Music-Action-Plan.doc - School of Music Action Plan The...

This preview shows 1 out of 3 pages.

School of Music Action Plan December 21, 2005 The positive response of the Provost on May 9, 2003 to the 1998 action plan, revised in 2002 by the College of Arts and Sciences Dean’s Office, has enabled the School to convert 3 visiting lecturer positions to 3 tenure-track positions. The College of Arts and Sciences also added $60,000, over a two- year period, that increased the School’s supply budget from $105,400 (AY03) to $165,400 (AY05) for instructional equipment for classrooms/recording studios, maintenance/repair of instruments, office supply and equipment for staff/faculty, guest artists/master teachers, and PR materials. The 2005 action plan is designed to continue the progress of faculty stabilization by the conversion of visiting positions to lecturer and tenure-track positions while addressing the critical need for an investment of additional funds for graduate assistantships in the Ph.D. program in Music Education, instructional equipment/materials, large and small instrument purchases, and recruitment activities. The external reviewers write “GSU would see a generous return on investment in additional permanent faculty ranks were they to invest additionally in tenure-earning music faculty lines.” The School of Music believes that such an investment would also result in financial returns from the private sector. The School of Music action plan is derived from the SOM Self-Study and the Director’s Executive Summary of December 2004, the External Reviewers’ Report of February 10, 2005, and the APRC Report of May 5, 2005. The staffing available in the Fall of 2004 include four full professors (including one who serves as Director and one as Associate Director/Graduate Studies), seven associate professors, and fifteen tenure-track assistant professors; non-tenure track positions include one instructor, two lecturers, and two half- time lecturers; visiting positions include four visiting lecturers, one .38 visiting instructor, one visiting .38 lecturer, one visiting .38 assistant professor, and 33 part-time instructors. 1. Relevant Findings The School of Music has made steady progress in excellence with increased quality of new faculty and students, an outstanding level of performance from the large ensembles to the basketball band, expanded service to non-majors in the University, and intensive engagement in the community. Growth in enrollment has moved the School into the category of the 45 largest university schools of music (those with over 400 students) from among the 550 baccalaureate and/or graduate degree granting institutions that report to the National Association of Schools of Music (NASM). During the period covered in the Self-Study (Fall 2001- Fall 2003) the number of majors rose from 441 to 458. This enrollment includes one-third fewer Bachelor of Science students (music management), a decline resulting from the upgrading of admission standards in 2002. The School’s creation of new courses for non-majors plus the marketing of music courses has also contributed to increased non-major enrollments from 480 to 747 (56%), yielding an Page - 1-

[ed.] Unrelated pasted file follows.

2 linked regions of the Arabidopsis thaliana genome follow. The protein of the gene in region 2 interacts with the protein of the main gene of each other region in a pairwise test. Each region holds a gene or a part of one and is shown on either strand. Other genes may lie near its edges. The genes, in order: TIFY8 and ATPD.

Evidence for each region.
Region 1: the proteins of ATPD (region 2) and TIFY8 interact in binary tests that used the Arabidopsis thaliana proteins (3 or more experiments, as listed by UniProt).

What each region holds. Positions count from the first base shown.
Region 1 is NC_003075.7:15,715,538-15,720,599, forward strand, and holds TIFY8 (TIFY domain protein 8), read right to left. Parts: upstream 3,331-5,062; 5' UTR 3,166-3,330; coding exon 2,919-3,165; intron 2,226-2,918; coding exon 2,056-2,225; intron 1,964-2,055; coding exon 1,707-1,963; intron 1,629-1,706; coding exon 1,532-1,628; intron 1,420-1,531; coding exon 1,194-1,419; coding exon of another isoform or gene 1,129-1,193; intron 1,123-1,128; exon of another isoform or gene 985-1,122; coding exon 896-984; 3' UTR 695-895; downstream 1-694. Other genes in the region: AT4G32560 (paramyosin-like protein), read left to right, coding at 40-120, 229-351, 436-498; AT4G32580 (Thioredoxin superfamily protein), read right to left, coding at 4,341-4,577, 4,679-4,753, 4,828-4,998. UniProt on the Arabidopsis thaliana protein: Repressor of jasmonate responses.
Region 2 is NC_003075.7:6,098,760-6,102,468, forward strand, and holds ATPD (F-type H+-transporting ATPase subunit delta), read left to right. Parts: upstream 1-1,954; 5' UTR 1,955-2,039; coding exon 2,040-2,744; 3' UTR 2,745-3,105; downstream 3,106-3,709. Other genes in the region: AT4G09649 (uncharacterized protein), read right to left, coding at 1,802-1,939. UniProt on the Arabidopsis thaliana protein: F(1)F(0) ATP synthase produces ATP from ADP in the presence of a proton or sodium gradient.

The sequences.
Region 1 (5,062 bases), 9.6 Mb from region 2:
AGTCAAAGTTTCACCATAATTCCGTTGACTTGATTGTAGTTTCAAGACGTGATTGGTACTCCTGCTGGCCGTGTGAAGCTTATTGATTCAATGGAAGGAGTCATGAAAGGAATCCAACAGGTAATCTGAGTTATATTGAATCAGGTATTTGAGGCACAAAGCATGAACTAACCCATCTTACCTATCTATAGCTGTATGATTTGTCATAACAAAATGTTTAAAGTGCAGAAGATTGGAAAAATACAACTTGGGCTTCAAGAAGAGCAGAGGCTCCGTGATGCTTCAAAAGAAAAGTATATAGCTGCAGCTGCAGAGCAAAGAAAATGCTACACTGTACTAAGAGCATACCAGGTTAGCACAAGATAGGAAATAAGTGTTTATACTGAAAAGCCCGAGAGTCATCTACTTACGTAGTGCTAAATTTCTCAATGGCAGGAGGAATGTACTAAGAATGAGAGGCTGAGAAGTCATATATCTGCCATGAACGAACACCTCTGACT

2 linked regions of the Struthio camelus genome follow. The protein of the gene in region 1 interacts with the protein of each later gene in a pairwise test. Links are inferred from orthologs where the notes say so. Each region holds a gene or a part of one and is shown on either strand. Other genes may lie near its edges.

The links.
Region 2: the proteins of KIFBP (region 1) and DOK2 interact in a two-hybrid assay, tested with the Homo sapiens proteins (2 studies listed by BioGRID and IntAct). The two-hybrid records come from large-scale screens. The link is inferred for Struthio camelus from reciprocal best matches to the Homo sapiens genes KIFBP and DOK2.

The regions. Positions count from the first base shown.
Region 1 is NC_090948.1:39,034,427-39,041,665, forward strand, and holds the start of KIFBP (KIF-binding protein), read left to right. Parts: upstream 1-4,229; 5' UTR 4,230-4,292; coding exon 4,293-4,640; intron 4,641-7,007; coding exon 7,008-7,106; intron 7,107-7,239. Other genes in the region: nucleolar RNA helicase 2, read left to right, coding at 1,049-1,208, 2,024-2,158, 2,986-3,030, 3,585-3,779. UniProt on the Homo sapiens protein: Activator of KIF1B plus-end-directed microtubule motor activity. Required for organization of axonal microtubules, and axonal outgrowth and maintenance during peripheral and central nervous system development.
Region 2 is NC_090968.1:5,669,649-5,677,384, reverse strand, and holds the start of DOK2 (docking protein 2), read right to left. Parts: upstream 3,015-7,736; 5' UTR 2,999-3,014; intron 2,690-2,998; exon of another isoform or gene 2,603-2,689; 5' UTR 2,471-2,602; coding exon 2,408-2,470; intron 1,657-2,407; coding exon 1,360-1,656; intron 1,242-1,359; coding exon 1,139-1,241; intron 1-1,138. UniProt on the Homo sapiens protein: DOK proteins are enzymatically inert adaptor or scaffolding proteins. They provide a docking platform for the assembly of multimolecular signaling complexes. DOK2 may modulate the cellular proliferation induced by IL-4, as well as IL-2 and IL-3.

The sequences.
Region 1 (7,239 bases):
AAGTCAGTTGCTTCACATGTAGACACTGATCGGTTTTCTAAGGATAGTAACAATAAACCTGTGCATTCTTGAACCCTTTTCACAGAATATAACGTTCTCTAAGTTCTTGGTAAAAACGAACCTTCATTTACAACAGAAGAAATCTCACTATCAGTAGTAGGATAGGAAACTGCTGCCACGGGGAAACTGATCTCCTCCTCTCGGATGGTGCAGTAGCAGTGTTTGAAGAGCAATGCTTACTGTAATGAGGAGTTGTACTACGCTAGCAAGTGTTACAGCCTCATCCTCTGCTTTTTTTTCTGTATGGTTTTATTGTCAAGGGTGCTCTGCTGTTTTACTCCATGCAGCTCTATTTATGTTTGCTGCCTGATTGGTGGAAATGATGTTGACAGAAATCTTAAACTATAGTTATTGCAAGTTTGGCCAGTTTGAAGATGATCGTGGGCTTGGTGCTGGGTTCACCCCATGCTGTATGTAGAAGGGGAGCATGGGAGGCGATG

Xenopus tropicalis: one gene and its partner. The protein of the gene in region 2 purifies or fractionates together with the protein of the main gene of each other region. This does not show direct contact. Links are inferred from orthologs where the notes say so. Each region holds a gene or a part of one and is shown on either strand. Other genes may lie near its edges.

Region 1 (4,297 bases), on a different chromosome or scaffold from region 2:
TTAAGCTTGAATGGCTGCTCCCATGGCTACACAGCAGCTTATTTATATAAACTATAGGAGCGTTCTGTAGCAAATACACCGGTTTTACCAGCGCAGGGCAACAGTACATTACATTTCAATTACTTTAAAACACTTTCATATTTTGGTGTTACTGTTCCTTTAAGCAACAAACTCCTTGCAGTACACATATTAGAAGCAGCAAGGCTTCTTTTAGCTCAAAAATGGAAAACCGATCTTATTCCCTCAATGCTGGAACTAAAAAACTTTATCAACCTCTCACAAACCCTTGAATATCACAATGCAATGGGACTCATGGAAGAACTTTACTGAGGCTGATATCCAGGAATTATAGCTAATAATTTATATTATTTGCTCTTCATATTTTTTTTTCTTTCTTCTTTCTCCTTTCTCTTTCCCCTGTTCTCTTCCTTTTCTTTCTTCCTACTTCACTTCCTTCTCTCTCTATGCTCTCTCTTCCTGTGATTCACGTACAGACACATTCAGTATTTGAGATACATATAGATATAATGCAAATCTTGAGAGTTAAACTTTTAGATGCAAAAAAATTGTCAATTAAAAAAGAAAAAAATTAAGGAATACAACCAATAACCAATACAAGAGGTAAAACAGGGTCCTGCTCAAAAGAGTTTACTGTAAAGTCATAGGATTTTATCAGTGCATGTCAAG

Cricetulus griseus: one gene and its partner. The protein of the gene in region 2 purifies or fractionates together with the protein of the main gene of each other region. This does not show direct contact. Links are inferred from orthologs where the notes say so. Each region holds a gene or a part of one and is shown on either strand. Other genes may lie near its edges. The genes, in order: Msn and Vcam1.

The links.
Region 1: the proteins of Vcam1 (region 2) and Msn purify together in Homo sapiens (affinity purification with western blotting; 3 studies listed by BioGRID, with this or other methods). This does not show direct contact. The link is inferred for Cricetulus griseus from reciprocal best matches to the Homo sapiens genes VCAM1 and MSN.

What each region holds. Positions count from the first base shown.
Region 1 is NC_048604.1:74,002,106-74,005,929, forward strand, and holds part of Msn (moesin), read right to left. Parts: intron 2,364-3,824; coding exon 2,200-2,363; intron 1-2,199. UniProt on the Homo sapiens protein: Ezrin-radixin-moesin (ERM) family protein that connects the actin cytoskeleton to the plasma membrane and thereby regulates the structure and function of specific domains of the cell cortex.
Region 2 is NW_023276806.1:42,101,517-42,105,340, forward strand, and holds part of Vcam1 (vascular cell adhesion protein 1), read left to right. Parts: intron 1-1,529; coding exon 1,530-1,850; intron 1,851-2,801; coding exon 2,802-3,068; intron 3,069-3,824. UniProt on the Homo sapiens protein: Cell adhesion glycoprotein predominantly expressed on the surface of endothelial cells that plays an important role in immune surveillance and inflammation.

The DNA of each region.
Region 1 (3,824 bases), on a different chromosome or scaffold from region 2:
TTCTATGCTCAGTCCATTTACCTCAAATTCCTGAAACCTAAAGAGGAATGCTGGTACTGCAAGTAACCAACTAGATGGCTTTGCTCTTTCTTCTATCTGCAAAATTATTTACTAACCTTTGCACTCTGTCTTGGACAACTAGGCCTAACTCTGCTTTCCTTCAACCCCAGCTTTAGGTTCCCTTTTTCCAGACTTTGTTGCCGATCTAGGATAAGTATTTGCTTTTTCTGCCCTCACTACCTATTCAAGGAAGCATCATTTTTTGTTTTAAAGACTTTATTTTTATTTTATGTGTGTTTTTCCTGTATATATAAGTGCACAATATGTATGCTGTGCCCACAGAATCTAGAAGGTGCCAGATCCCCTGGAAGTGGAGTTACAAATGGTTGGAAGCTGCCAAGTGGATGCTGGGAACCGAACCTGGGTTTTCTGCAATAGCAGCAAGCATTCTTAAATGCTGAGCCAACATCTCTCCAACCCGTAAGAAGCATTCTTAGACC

Image of page 1

Subscribe to view the full document.

academic year total of over 1500 non-majors in music classes. Overall departmental
Image of page 2
Image of page 3
You've reached the end of this preview.
  • Spring '14
  • MarvinE.Latimer
  • Music, assistant professor, School of Music

{[ snackBarMessage ]}

What students are saying

  • Left Quote Icon

    As a current student on this bumpy collegiate pathway, I stumbled upon Course Hero, where I can find study resources for nearly all my courses, get online help from tutors 24/7, and even share my old projects, papers, and lecture notes with other students.

    Student Picture

    Kiran Temple University Fox School of Business ‘17, Course Hero Intern

  • Left Quote Icon

    I cannot even describe how much Course Hero helped me this summer. It’s truly become something I can always rely on and help me. In the end, I was not only able to survive summer classes, but I was able to thrive thanks to Course Hero.

    Student Picture

    Dana University of Pennsylvania ‘17, Course Hero Intern

  • Left Quote Icon

    The ability to access any university’s resources through Course Hero proved invaluable in my case. I was behind on Tulane coursework and actually used UCLA’s materials to help me move forward and get everything together on time.

    Student Picture

    Jill Tulane University ‘16, Course Hero Intern